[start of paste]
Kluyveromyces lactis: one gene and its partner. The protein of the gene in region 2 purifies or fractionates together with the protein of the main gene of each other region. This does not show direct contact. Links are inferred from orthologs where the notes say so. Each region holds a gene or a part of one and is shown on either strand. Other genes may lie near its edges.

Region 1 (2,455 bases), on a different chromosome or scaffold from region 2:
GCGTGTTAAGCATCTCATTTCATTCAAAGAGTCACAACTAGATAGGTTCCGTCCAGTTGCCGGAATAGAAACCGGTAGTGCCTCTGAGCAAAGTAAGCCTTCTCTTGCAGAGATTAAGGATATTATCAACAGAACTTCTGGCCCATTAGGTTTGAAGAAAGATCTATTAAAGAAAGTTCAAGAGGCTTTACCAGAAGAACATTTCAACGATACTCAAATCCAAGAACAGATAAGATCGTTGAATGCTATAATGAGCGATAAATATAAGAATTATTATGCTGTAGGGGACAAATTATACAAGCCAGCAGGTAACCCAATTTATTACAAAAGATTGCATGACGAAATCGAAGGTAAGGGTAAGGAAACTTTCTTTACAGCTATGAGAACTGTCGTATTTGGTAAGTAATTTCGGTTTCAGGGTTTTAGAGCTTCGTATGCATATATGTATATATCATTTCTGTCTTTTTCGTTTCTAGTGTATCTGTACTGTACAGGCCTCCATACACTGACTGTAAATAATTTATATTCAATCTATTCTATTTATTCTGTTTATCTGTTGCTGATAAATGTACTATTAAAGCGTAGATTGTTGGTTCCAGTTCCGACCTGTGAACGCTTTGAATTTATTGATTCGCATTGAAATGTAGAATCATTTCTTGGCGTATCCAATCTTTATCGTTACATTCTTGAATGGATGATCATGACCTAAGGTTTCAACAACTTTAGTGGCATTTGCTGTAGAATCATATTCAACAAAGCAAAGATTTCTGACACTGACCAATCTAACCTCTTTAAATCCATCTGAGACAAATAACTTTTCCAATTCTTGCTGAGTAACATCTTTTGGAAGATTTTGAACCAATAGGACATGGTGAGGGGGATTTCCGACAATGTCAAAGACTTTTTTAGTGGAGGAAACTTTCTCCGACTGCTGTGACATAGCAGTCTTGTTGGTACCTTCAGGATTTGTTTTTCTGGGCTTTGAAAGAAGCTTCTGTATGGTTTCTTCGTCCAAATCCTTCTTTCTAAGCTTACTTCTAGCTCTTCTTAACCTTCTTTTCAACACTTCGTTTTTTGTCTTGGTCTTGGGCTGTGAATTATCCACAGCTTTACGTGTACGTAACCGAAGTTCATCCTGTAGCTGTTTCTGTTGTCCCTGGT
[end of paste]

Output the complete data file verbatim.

Kluyveromyces lactis: one gene and its partner. The protein of the gene in region 2 purifies or fractionates together with the protein of the main gene of each other region. This does not show direct contact. Links are inferred from orthologs where the notes say so. Each region holds a gene or a part of one and is shown on either strand. Other genes may lie near its edges.

Region 1 (2,455 bases), on a different chromosome or scaffold from region 2:
GCGTGTTAAGCATCTCATTTCATTCAAAGAGTCACAACTAGATAGGTTCCGTCCAGTTGCCGGAATAGAAACCGGTAGTGCCTCTGAGCAAAGTAAGCCTTCTCTTGCAGAGATTAAGGATATTATCAACAGAACTTCTGGCCCATTAGGTTTGAAGAAAGATCTATTAAAGAAAGTTCAAGAGGCTTTACCAGAAGAACATTTCAACGATACTCAAATCCAAGAACAGATAAGATCGTTGAATGCTATAATGAGCGATAAATATAAGAATTATTATGCTGTAGGGGACAAATTATACAAGCCAGCAGGTAACCCAATTTATTACAAAAGATTGCATGACGAAATCGAAGGTAAGGGTAAGGAAACTTTCTTTACAGCTATGAGAACTGTCGTATTTGGTAAGTAATTTCGGTTTCAGGGTTTTAGAGCTTCGTATGCATATATGTATATATCATTTCTGTCTTTTTCGTTTCTAGTGTATCTGTACTGTACAGGCCTCCATACACTGACTGTAAATAATTTATATTCAATCTATTCTATTTATTCTGTTTATCTGTTGCTGATAAATGTACTATTAAAGCGTAGATTGTTGGTTCCAGTTCCGACCTGTGAACGCTTTGAATTTATTGATTCGCATTGAAATGTAGAATCATTTCTTGGCGTATCCAATCTTTATCGTTACATTCTTGAATGGATGATCATGACCTAAGGTTTCAACAACTTTAGTGGCATTTGCTGTAGAATCATATTCAACAAAGCAAAGATTTCTGACACTGACCAATCTAACCTCTTTAAATCCATCTGAGACAAATAACTTTTCCAATTCTTGCTGAGTAACATCTTTTGGAAGATTTTGAACCAATAGGACATGGTGAGGGGGATTTCCGACAATGTCAAAGACTTTTTTAGTGGAGGAAACTTTCTCCGACTGCTGTGACATAGCAGTCTTGTTGGTACCTTCAGGATTTGTTTTTCTGGGCTTTGAAAGAAGCTTCTGTATGGTTTCTTCGTCCAAATCCTTCTTTCTAAGCTTACTTCTAGCTCTTCTTAACCTTCTTTTCAACACTTCGTTTTTTGTCTTGGTCTTGGGCTGTGAATTATCCACAGCTTTACGTGTACGTAACCGAAGTTCATCCTGTAGCTGTTTCTGTTGTCCCTGGT